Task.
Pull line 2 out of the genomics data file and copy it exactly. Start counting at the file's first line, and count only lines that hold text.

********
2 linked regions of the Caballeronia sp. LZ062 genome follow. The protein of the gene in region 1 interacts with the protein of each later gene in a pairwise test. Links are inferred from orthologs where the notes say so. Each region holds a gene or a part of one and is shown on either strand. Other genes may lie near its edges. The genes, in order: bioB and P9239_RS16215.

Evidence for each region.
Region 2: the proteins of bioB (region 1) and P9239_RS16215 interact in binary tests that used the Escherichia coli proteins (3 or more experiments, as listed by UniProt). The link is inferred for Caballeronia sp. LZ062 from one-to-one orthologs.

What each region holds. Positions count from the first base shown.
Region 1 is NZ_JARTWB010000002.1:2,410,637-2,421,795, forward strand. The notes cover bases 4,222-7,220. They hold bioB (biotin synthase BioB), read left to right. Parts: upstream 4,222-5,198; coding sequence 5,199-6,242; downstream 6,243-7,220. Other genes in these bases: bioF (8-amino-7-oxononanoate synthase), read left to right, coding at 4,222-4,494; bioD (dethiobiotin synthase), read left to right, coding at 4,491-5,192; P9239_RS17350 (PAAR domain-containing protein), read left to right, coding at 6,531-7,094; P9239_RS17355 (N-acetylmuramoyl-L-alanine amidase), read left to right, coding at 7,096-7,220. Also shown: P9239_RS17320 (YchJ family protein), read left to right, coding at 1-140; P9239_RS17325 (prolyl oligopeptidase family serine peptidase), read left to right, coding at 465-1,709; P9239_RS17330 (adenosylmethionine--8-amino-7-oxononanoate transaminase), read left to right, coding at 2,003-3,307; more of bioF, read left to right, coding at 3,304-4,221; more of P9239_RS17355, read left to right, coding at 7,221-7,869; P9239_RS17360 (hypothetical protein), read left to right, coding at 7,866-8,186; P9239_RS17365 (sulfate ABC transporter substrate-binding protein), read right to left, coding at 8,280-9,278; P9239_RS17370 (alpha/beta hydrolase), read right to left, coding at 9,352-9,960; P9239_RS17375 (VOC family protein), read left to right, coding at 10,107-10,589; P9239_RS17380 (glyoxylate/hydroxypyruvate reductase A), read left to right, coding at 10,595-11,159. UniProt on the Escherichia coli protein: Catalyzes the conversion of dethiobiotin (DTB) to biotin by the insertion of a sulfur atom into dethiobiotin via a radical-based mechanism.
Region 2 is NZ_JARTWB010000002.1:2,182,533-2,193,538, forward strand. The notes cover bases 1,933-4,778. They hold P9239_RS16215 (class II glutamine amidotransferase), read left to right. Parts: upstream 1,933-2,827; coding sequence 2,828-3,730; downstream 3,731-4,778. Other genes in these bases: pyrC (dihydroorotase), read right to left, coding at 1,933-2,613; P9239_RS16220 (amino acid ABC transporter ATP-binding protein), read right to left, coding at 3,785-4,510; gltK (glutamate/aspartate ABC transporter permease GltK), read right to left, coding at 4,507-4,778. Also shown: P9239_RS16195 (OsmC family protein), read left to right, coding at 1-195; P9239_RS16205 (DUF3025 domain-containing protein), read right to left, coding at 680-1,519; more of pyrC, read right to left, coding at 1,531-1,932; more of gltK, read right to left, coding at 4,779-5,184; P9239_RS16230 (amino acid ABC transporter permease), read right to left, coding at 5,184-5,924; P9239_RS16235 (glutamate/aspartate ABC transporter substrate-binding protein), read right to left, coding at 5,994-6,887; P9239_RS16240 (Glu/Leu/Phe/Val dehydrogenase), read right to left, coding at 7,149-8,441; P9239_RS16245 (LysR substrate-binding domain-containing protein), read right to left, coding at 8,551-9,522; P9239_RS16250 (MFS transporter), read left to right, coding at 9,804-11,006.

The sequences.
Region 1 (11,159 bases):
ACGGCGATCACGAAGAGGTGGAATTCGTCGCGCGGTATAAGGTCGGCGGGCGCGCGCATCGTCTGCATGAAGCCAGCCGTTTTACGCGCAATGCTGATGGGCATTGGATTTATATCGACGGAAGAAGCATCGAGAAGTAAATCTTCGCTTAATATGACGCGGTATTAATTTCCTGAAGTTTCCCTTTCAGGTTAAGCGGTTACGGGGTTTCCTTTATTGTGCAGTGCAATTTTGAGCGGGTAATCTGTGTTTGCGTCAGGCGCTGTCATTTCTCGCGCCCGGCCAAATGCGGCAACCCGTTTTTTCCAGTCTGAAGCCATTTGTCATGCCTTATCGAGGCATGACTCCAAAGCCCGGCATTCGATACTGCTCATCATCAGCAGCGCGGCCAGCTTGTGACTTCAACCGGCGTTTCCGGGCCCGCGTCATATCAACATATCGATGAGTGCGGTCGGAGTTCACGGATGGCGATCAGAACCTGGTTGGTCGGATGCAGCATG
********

Evidence for each region.